Saturday, 11 May 2013


Lapwing at Broom GP

Lapwing at Broom GP

Lapwing at Broom GP

Lapwing at Broom GP

Lapwing at Broom GP

A few shots of an obliging Lapwing at Broom GP today.  Great birds with one of the best calls around!  They even have eyes in the back of their head...

Digiscoped with a Nikon V1, Swarovski ATS 80 HD, and 20x eyepiece.

Tristis in Cyprus?

The Chiffchaffs in Cyprus had me a little foxed.  When we arrived there were Chiffchaffs everywhere, in fact, the first bird I heard (and indeed woke me up the first morning) was a singing Chiffchaff.  After a few days the mega numbers had petered out and while there were still plenty around, Chiffchaff numbers had dropped significantly.  However this enabled me to start synthesizing what I was hearing.

Many were doing the 'seoo' call, with this call probably being the commonest type I heard.  Occasionally I thought I heard the 'peep' of a tristis amongst the groups of chiffs, but suspected my ears were playing tricks on me and it was a variant on the 'seoo'.

It wasn't until my second week, when the birding had slowed a little when I properly listened to a couple of birds calling in pine trees by Aspro dam.  There were few other birds to distract me this time and I concentrated a little harder.  These birds sounded like tristis!  Or at least they sounded very like the last tristis I heard, back in Bedfordshire the winter before last.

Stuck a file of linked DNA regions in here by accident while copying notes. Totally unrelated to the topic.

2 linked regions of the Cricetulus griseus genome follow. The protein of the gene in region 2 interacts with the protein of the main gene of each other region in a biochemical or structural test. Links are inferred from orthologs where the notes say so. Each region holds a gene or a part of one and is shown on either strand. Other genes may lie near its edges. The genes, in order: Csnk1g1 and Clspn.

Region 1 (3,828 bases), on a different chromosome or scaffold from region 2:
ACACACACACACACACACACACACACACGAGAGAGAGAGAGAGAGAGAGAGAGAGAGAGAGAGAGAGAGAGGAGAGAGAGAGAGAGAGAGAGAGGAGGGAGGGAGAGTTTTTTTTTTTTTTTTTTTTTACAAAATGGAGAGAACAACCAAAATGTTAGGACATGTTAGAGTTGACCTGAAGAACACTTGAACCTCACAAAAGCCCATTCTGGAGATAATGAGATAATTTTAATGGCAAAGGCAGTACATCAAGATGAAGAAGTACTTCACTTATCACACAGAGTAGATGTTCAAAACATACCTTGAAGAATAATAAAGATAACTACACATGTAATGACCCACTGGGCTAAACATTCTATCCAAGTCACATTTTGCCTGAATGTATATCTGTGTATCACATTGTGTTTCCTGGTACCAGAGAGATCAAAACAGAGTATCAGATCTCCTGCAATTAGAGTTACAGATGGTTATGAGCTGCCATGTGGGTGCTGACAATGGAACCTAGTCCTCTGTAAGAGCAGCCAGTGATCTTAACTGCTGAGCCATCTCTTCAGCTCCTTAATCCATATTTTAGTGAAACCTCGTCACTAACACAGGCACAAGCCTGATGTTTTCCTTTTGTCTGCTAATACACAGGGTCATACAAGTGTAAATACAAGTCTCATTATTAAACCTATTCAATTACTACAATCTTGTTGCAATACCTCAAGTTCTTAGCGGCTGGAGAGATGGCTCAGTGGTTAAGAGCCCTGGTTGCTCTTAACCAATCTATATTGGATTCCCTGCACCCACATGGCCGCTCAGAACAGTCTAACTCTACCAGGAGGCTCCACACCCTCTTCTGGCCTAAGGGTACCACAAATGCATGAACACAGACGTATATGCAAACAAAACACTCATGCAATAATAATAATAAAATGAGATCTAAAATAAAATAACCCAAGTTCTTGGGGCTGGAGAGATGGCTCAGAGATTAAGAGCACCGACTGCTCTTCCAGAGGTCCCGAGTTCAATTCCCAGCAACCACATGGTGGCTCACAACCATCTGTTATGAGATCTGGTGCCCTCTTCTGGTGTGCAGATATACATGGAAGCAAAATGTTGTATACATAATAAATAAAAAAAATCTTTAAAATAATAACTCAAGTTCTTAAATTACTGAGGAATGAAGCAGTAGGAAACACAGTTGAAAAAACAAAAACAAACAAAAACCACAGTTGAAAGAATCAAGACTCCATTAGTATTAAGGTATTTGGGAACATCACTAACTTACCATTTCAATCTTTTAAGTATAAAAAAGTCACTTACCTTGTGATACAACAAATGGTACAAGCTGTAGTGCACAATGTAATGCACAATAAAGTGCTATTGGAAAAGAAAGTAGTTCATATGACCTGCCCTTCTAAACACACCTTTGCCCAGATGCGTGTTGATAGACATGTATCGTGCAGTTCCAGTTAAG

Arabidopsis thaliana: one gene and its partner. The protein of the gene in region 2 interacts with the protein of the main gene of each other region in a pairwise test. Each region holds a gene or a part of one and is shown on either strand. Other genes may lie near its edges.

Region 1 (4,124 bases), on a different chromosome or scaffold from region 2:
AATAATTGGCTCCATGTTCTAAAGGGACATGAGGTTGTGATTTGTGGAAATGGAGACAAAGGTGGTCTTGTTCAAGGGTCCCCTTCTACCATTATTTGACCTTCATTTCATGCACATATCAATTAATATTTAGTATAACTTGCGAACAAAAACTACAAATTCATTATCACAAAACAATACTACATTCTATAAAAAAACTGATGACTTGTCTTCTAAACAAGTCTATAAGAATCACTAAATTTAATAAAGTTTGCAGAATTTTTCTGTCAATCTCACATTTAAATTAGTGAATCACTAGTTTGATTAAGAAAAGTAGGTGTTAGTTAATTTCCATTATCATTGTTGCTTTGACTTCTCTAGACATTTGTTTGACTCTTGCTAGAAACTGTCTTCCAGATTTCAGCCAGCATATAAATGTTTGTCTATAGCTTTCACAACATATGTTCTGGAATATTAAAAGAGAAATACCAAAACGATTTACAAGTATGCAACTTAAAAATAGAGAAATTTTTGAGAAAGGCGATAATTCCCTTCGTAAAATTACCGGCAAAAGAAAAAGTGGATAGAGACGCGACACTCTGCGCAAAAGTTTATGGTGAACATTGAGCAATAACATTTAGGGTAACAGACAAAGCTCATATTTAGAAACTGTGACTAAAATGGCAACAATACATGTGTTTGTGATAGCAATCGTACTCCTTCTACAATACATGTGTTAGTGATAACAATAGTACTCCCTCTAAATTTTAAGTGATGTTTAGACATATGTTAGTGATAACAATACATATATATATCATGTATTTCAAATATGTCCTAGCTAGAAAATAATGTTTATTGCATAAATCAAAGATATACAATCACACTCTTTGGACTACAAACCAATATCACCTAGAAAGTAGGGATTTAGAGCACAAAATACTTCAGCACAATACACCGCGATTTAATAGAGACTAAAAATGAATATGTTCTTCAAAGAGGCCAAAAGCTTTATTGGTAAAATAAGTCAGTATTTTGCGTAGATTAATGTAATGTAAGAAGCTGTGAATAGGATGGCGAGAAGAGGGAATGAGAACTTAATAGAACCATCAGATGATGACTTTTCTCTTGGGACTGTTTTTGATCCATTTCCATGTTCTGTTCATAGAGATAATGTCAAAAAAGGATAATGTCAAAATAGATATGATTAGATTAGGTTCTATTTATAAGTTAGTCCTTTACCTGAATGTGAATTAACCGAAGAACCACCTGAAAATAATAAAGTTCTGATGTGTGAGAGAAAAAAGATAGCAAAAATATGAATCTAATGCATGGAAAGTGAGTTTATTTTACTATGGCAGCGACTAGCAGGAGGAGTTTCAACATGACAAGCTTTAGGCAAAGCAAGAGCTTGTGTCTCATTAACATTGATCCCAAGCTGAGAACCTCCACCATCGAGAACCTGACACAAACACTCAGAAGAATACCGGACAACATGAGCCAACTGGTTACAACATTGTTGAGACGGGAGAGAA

They were actually very difficult view as pines they were in were rather thick, but the views I got of both birds seemed to confirm tristis - creamy brown ground colour, yellow restricted to wings and tail, a good supercillium, pretty dark bare parts - they looked the part.  Unfortunately as I only had my digiscoping kit with me getting any images was next to impossible.

I did however record their calls on my iphone.  The next step is to compare the sonograms to confirmed tristis and see how they stack up.  And get in touch with the Cyprus recorder to see what the score is with tristis on Cyprus.

So, I guess, more of this later...

Saturday, 4 May 2013

Cyprus in March

A few images from two weeks in west Cyprus in March 2013.  All digiscopd with a Nikon V1, Swarovski ATS 80 HD and 20x eyepiece.

Thursday, 2 May 2013


A quick post to say a few words about digiscoping with my iphone 4s.

Suffice to say I've been rather pleased with some of the results from my iphone.  The leap from my old iphone 3G to a 4s is huge with regards the camera.  I've been very pleased with the quality of the camera, and I have to keep reminding myself that it's just a telephone!


The big bonus of using an iphone is the huge array of downloadable photographic apps you can get.  There are many which range from things like Instagram which can change the look of your images at the click of a button, to apps that can automatically take pictures as you spin around to make a fantastic panoramic image.

There is one app which is a must for any budding iphonescoper: Camera+